Delegate Miller says Senate ‘let us down’

Jeannette Porter

Capital News Service
Delegate Jackson Miller, R-Manassas, was clear about how he felt after a Senate subcommittee killed his legislation and other House proposals to crack down on illegal immigration.
“The state Senate has let us down again,” he said. “They’ve chosen political correctness and expediency over public safety. More Virginians will die, and more will be raped, as a result of their actions – or should I say, failure to act.”
Miller’s comments came on the heels of an impassioned address to the House of Delegates in which he reacted to the Feb. 10 shooting in Manassas that left three people dead and three wounded. Police have charged Jose Oswaldo Reyes Alfaro, a native of El Salvador who was in the U.S. illegally and ordered deported in 2002.
In his speech to the House on Monday, Feb. 14, Miller called the crime a “violent heinous atrocity.”
“My city is falling apart,” he said. “What else is there to do but stand and scream?”
Miller cited eight instances since 2007 of violent crimes committed by “illegal criminal aliens with previous contact with the Virginia police.”
From 2000 to 2010, the number of Hispanics in the city of Manassas has more than doubled. In Manassas Park and Prince William County, the number of Hispanics has tripled.
This session, Jackson sponsored House Bill 1934, which sought to allow Virginia State Police to work with the U.S. Immigration and Customs Enforcement agency in enforcing federal immigration laws. On Wednesday, the immigration subcommittee of the Senate Courts of Justice Committee killed the proposal.
“My bill had to do with illegal immigrants who are committing crimes,” Miller said. “The fiscal impact would have been minimal.” He believes that federal authorities are doing the right thing by offering localities the cooperation of ICE in enforcing immigration law, but said “it’s up to us to ask.”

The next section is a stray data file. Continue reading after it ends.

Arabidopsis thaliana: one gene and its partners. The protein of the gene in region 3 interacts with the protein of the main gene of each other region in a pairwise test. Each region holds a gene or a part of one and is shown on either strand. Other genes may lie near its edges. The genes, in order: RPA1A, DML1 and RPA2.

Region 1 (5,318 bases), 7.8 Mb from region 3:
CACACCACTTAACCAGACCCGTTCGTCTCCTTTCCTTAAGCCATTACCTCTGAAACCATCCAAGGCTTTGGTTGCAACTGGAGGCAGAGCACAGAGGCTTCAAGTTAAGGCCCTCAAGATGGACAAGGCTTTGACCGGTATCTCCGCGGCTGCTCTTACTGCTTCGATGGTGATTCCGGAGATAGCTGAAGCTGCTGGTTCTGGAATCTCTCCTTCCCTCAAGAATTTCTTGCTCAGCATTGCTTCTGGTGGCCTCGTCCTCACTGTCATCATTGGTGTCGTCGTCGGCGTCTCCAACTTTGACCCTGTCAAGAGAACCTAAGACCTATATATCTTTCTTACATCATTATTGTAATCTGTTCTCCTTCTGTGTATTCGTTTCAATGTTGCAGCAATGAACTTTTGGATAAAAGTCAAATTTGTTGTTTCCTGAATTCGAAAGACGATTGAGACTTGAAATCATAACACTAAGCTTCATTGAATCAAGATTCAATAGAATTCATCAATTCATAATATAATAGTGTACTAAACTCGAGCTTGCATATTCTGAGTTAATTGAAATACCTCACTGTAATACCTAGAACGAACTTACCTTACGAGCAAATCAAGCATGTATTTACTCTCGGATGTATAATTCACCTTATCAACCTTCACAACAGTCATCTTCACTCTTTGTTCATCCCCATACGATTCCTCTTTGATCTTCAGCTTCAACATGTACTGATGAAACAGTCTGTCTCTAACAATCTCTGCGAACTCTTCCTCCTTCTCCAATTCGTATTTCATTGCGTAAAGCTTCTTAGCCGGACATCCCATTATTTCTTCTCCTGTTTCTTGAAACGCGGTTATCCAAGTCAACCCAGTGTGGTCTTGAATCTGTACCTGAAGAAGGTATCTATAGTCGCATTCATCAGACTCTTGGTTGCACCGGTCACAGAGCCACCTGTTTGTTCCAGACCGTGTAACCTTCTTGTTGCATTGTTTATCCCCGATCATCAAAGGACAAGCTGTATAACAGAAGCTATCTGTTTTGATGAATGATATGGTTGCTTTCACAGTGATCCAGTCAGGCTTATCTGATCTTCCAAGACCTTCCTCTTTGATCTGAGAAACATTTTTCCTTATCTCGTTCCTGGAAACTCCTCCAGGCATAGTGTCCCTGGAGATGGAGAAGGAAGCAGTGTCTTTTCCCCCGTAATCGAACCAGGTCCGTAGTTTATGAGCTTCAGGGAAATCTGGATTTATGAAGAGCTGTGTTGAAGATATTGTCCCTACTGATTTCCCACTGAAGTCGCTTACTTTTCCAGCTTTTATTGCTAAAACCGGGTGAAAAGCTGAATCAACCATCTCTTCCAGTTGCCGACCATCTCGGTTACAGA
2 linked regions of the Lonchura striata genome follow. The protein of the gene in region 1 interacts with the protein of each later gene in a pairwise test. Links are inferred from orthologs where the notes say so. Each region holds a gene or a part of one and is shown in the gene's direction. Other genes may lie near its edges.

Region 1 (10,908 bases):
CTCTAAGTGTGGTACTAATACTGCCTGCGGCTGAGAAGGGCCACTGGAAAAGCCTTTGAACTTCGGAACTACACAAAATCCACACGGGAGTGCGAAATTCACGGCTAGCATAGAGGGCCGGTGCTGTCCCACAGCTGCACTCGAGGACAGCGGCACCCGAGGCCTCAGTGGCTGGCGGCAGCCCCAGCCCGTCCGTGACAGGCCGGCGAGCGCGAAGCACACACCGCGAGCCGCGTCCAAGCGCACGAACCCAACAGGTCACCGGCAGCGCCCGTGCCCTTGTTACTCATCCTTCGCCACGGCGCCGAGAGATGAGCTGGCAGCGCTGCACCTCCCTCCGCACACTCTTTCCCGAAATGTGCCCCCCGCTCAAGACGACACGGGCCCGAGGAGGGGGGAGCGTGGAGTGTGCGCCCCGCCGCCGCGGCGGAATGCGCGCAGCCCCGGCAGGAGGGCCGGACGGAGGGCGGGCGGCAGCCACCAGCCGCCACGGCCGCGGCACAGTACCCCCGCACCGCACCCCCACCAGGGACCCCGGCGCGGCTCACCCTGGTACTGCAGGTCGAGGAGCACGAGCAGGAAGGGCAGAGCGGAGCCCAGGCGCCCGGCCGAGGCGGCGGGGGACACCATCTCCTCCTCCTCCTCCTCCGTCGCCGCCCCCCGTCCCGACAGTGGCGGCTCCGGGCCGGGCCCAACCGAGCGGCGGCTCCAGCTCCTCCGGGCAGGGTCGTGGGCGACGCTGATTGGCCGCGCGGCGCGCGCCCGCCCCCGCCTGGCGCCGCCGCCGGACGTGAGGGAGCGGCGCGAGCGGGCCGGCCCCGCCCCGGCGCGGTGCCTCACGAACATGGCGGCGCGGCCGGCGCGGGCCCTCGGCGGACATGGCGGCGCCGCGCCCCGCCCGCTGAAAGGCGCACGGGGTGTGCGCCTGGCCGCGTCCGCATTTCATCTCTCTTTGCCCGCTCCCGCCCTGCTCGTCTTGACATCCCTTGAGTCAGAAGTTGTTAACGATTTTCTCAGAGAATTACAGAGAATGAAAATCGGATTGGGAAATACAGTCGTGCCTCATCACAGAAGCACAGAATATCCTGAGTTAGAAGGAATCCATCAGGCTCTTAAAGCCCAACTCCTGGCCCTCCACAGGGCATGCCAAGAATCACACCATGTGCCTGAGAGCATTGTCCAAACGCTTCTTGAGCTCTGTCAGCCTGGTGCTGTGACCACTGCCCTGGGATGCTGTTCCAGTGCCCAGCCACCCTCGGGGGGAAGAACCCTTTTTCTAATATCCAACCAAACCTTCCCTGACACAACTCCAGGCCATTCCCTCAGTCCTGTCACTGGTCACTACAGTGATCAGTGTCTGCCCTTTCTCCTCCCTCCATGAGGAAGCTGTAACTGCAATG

Miller said that his bill was not anti-Latino but anti-criminal and that it had broad constituent support.
“I’ve run three elections in the last five years. My district is a swing district; it went 60 percent for Obama and 60 percent for McDonnell. The polling on the immigration issue is overwhelmingly in favor of cracking down on criminal illegal aliens.”
“A huge cross-section of my district supports it. African-Americans support it. I’m working with the Latino community as hard as I can. The majority of the Latinos in my district are here legally, but the politically-correct forces you saw at that subcommittee hearing are convinced that the bills are anti-Latino. They’re not. I’ve tried to emphasize: We’re dealing with criminal illegal aliens.”
Miller said he believes that had his bill cleared the subcommittee, it would have passed 30-10 on the Senate floor. He has not given up, either: “The Redskins are a pretty lousy team, right? But guess what? They beat the Packers, who won the Super Bowl. That’s why they play the game, every Sunday. And that’s why I play this game, Monday through Friday.”

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